Mental Health: In Your Head, Yet Very Much There

Share Post To:
  •  
  •  
  •  
  •  
  •  
  •  

“Tell me one last thing,” said Harry. “Is this real? Or has this been happening inside my head?”

 “Of course it is happening inside your head, Harry, but why on earth should that mean that it is not real?” – Dumbledore

Harry Potter aside, if someone walked around with their arm in a cast you wouldn’t tell them it wasn’t broken. If you did, you’d back down quickly if shown an x-ray of the snapped bones.

Why? Because things like broken bones are widely understood and accepted. You wouldn’t think twice about holding the door for someone on crutches or grabbing their crutch should it fall. It’s common sense. Someone is struggling and you have the capacity to help, even if they’re a stranger and it’s in a small way.

Why is this different for mental health?

Mental Health Awareness Day was on the 10th October. Maybe you’re lucky enough that for you this day was the same as any other, but for many people, the words ‘mental health’ haunt them. This may be because, like myself, they struggle with a mental health condition or because, like my fantastic friends, they love someone with a mental health condition.

Either way, it’s not easy.

Just because mental health conditions can’t be seen and there aren’t any x-rays to prove their existence, this doesn’t mean that they aren’t there. It doesn’t mean you can tell people to “get over it” or that it’s “all in your head”. Mental health problems should be accepted and understood the same way physical conditions are.

Did you know that if a mental health condition lasts for longer than 12 months you are officially disabled?

How to help; listen. Please. The person with the mental health problem might not be able to ask you for this, but please just do it. We’re not asking for all your time. We’re not saying you’re now our babysitter. If someone in your flat or on your course tells you they have a mental health condition, please give them the time of day. Don’t think of them as annoying. It probably took great courage for them to tell you. Occasionally ask how they are. Listen to them. Talk to them. Don’t force them to bottle it up.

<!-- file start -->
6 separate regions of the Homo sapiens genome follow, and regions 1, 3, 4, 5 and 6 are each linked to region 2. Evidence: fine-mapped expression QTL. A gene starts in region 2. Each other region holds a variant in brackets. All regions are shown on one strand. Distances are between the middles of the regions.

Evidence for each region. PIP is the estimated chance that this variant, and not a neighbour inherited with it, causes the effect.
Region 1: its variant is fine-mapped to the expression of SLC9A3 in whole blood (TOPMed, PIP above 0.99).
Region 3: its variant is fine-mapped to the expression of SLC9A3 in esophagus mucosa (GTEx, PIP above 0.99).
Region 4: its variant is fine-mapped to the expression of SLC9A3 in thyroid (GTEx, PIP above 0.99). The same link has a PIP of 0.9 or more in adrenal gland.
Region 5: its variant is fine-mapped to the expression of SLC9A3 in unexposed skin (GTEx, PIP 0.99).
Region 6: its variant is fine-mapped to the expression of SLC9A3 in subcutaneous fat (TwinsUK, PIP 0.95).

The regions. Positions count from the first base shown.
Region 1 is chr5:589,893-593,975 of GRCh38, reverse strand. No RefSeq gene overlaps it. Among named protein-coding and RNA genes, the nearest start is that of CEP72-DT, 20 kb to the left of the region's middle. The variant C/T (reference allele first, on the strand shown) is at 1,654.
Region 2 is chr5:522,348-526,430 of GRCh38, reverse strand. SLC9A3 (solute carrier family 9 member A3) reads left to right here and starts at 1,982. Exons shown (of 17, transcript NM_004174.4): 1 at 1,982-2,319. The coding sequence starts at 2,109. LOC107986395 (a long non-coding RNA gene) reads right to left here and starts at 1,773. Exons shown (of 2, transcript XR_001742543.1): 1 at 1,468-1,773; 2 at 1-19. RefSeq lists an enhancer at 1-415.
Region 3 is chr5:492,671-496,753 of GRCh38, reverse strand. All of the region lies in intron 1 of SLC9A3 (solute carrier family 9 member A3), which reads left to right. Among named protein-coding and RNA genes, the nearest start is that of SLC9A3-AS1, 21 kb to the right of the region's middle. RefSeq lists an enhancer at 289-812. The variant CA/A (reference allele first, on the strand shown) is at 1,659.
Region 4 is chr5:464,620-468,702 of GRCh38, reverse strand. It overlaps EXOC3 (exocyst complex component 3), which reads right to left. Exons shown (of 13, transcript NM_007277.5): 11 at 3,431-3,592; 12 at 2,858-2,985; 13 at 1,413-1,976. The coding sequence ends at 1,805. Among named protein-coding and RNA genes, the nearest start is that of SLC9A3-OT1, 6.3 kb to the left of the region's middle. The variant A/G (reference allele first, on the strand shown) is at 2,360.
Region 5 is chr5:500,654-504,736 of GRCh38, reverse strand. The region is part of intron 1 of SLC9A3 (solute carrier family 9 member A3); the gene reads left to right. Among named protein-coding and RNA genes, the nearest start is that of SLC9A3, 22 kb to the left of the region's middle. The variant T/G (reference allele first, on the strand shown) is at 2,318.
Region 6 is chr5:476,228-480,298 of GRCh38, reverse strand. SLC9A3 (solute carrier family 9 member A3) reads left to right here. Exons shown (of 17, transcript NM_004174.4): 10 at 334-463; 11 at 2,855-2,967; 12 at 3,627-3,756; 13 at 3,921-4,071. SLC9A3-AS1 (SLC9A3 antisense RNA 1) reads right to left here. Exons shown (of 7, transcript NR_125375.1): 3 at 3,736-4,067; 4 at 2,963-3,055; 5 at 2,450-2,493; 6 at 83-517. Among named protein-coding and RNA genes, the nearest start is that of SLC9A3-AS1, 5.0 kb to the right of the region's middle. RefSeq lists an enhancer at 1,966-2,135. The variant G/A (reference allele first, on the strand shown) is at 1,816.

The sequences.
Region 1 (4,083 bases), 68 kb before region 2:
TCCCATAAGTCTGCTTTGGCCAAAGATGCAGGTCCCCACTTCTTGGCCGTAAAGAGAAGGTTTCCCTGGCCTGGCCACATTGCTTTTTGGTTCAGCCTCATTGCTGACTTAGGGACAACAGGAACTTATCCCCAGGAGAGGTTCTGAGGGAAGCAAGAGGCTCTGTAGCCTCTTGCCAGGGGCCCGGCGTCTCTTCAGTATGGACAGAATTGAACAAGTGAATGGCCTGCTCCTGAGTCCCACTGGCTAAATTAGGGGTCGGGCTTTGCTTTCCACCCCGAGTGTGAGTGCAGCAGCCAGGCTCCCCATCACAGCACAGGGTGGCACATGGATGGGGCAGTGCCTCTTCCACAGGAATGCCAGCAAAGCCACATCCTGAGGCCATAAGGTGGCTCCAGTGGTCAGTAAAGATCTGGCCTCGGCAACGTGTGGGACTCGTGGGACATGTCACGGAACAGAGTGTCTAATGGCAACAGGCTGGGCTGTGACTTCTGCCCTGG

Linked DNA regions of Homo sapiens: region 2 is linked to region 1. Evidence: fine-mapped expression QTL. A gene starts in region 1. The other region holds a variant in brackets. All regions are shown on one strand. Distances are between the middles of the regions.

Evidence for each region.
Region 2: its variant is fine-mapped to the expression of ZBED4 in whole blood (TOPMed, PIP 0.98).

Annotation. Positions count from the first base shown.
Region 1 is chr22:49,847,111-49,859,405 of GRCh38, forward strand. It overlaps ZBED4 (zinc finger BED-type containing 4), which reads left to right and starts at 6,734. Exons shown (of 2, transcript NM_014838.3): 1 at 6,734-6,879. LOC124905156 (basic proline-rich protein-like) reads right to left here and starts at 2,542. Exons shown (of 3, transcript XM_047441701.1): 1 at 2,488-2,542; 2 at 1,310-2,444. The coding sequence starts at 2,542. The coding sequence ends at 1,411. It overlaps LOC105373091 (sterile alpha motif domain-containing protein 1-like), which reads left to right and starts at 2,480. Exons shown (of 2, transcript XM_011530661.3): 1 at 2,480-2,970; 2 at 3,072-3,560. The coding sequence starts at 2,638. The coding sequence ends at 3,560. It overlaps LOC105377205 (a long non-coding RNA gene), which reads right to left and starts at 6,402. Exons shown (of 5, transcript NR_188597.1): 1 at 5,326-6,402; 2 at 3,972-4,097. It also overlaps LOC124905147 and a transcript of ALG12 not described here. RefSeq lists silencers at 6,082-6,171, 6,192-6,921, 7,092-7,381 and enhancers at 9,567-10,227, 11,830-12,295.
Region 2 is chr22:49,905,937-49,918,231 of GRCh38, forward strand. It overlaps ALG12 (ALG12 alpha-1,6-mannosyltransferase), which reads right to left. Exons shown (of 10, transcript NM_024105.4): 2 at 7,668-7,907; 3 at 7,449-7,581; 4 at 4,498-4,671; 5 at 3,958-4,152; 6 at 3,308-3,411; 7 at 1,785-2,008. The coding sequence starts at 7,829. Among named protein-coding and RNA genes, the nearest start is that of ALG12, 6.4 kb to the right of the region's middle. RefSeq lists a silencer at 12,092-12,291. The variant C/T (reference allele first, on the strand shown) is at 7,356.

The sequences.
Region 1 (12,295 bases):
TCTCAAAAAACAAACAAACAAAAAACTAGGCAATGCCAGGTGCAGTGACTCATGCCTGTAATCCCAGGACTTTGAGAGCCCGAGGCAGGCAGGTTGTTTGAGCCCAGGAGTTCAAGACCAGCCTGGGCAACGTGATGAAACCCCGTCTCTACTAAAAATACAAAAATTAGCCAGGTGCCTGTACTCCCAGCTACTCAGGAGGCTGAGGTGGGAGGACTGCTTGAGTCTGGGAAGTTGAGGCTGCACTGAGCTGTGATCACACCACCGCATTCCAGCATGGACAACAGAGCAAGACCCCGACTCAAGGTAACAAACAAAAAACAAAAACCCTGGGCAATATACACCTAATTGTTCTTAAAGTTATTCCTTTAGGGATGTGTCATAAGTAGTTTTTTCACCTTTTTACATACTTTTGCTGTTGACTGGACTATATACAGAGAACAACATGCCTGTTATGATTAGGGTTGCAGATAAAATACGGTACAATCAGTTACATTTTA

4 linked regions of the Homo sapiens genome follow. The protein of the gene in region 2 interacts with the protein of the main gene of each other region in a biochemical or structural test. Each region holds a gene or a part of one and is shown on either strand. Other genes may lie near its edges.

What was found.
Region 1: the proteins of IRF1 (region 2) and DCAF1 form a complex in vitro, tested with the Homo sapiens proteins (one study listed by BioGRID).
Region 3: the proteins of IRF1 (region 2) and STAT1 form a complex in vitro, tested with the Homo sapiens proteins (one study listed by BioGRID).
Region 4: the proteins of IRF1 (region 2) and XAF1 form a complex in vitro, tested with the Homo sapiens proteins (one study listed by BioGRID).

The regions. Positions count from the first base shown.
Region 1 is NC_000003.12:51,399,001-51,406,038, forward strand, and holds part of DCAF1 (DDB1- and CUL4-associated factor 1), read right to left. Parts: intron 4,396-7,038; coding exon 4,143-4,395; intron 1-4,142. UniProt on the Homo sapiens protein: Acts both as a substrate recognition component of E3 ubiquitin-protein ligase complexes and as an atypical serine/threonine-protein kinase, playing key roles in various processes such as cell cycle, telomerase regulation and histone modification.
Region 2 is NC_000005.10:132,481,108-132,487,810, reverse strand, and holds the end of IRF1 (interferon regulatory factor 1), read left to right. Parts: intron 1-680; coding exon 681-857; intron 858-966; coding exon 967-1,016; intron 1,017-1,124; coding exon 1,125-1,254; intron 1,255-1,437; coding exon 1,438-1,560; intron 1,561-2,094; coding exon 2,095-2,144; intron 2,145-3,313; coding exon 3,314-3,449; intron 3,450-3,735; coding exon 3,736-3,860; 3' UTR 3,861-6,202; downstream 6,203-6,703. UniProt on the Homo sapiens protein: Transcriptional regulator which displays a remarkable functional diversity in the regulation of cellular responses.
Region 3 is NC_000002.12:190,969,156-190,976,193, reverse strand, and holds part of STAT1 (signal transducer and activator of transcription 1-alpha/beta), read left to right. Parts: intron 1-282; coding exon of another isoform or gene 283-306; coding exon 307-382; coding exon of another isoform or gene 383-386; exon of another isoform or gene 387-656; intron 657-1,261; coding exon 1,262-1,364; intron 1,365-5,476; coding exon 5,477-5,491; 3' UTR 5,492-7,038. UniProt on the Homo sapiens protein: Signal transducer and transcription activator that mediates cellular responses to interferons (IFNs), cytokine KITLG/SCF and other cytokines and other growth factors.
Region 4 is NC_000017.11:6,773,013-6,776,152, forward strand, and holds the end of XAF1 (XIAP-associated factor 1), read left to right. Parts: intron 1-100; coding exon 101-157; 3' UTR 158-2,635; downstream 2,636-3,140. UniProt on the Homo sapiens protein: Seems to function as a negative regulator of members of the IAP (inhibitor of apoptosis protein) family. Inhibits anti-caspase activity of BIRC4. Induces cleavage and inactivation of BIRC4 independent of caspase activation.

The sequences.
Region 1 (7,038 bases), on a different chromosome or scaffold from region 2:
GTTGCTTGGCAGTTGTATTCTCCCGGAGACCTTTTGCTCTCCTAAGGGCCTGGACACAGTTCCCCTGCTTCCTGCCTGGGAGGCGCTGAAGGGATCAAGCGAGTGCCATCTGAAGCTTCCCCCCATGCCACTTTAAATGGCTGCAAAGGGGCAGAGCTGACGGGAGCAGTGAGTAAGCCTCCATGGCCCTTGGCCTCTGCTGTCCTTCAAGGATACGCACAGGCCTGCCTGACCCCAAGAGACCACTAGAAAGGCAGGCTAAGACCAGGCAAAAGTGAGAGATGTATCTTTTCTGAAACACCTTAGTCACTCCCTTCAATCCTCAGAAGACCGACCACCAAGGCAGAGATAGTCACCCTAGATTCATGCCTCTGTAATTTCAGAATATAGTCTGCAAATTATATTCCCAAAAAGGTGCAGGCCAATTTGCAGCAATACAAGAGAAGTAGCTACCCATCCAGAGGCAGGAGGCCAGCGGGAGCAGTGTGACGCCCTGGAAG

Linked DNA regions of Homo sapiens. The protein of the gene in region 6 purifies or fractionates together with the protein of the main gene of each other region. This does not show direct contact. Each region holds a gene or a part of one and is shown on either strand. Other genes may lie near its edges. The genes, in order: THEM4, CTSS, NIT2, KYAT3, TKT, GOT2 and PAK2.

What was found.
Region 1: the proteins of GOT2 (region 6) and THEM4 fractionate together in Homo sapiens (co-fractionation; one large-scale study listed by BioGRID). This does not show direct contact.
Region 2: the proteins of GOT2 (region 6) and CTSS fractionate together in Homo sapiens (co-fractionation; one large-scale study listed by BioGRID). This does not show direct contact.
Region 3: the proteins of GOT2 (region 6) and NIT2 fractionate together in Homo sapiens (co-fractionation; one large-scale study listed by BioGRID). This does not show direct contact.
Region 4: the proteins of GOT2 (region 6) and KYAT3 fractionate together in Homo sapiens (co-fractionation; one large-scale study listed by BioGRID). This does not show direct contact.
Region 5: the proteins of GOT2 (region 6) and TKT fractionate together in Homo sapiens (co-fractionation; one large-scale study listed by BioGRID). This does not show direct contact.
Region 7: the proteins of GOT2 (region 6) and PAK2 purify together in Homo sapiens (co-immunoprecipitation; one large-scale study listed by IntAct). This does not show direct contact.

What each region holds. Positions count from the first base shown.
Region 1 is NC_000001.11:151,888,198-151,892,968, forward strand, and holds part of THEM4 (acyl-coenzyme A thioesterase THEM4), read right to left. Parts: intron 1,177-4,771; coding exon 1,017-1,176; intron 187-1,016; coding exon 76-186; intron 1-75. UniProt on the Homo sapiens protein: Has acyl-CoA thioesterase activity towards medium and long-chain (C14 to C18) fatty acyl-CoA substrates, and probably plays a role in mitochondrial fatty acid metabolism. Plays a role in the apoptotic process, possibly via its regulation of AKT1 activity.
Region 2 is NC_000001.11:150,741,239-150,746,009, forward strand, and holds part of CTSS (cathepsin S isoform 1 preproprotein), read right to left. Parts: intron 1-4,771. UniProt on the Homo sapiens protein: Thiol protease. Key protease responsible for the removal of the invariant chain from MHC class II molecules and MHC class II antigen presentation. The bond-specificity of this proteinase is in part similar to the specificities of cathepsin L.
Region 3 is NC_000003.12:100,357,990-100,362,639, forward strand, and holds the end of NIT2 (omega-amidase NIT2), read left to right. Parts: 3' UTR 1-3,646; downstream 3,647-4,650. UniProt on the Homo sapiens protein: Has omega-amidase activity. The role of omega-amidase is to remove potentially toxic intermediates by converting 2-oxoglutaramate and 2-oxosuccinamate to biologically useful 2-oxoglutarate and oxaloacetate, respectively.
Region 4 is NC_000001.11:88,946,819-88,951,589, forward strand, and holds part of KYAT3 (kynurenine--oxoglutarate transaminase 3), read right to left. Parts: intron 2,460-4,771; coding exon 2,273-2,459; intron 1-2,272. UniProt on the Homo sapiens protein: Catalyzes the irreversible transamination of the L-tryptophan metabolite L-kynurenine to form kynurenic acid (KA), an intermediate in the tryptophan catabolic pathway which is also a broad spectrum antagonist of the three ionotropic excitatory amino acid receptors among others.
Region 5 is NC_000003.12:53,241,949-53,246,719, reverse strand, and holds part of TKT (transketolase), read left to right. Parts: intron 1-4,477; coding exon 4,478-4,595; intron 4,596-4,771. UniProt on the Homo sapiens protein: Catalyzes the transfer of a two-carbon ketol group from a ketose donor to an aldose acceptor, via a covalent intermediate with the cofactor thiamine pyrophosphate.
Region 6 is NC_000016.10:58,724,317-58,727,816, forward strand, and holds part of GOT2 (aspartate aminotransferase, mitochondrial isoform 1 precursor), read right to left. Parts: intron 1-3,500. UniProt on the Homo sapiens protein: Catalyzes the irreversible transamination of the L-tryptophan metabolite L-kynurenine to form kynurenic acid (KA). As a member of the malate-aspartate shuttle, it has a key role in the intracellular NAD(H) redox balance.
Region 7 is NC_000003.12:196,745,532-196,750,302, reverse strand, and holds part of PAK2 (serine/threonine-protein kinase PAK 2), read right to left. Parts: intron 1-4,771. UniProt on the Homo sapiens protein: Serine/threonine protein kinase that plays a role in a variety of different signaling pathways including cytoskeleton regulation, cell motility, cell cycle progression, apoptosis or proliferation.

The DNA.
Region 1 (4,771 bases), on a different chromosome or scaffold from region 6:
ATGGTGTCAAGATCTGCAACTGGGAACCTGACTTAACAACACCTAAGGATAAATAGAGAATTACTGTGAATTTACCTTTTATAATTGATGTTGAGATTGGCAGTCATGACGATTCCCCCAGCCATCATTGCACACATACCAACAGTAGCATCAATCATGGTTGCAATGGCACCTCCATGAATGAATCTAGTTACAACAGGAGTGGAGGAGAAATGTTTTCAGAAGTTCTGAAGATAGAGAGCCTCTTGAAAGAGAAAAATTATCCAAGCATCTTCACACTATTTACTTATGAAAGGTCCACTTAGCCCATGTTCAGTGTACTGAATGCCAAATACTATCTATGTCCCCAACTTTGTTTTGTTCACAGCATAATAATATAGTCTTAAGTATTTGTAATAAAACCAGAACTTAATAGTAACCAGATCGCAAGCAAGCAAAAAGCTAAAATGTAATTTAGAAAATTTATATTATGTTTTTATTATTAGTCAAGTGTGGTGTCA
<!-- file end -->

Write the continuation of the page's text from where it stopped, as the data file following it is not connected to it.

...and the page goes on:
If someone with a mental health condition declines whenever you ask them to do something, don’t stop asking. One day they may accept. If possible, make a plan that is easier for them occasionally, such as sitting in and watching a film together.

If you feel that whenever you’re with a person with a mental health condition it’s ending up in panic attacks or breakdowns, maybe rethink what you’re doing. You don’t have to change everything. You don’t have to account for their needs with every plan. Occasionally, just check-in to see if they’re okay. Comments such as “just let me know if it gets too much” or “I’m here whenever you need to chat” are so valuable.

Don’t make the person feel too needy or annoying. You’d never complain that someone with a broken thumb writes too slowly, or that when with a wheelchair user you must always take the lift. It is no different. These are adjustments that are made because of a health condition.

Don’t stop being friends with someone because of a mental health condition; we are worth it. I promise.

However, whilst all of this is important, remember you aren’t a psychologist. It’s not your job to ‘fix’ a person, the same way you wouldn’t start sticking broken bones back together. You are a friend, or a flat-mate, or a course-mate. You should listen, and you should let them know you care. You should adjust to their condition, but you shouldn’t change everything you do.

And, no matter what, if you are worried about their safety, or you think it is getting too much for you, don’t be afraid to ask for help.

The fact that you are trying means so much, and perhaps one day everyone will accept that just because a mental health condition is invisible doesn’t mean it’s any easier. Perhaps one day everyone will be open to help.

Hannah Mulcahy

Image: Flickr.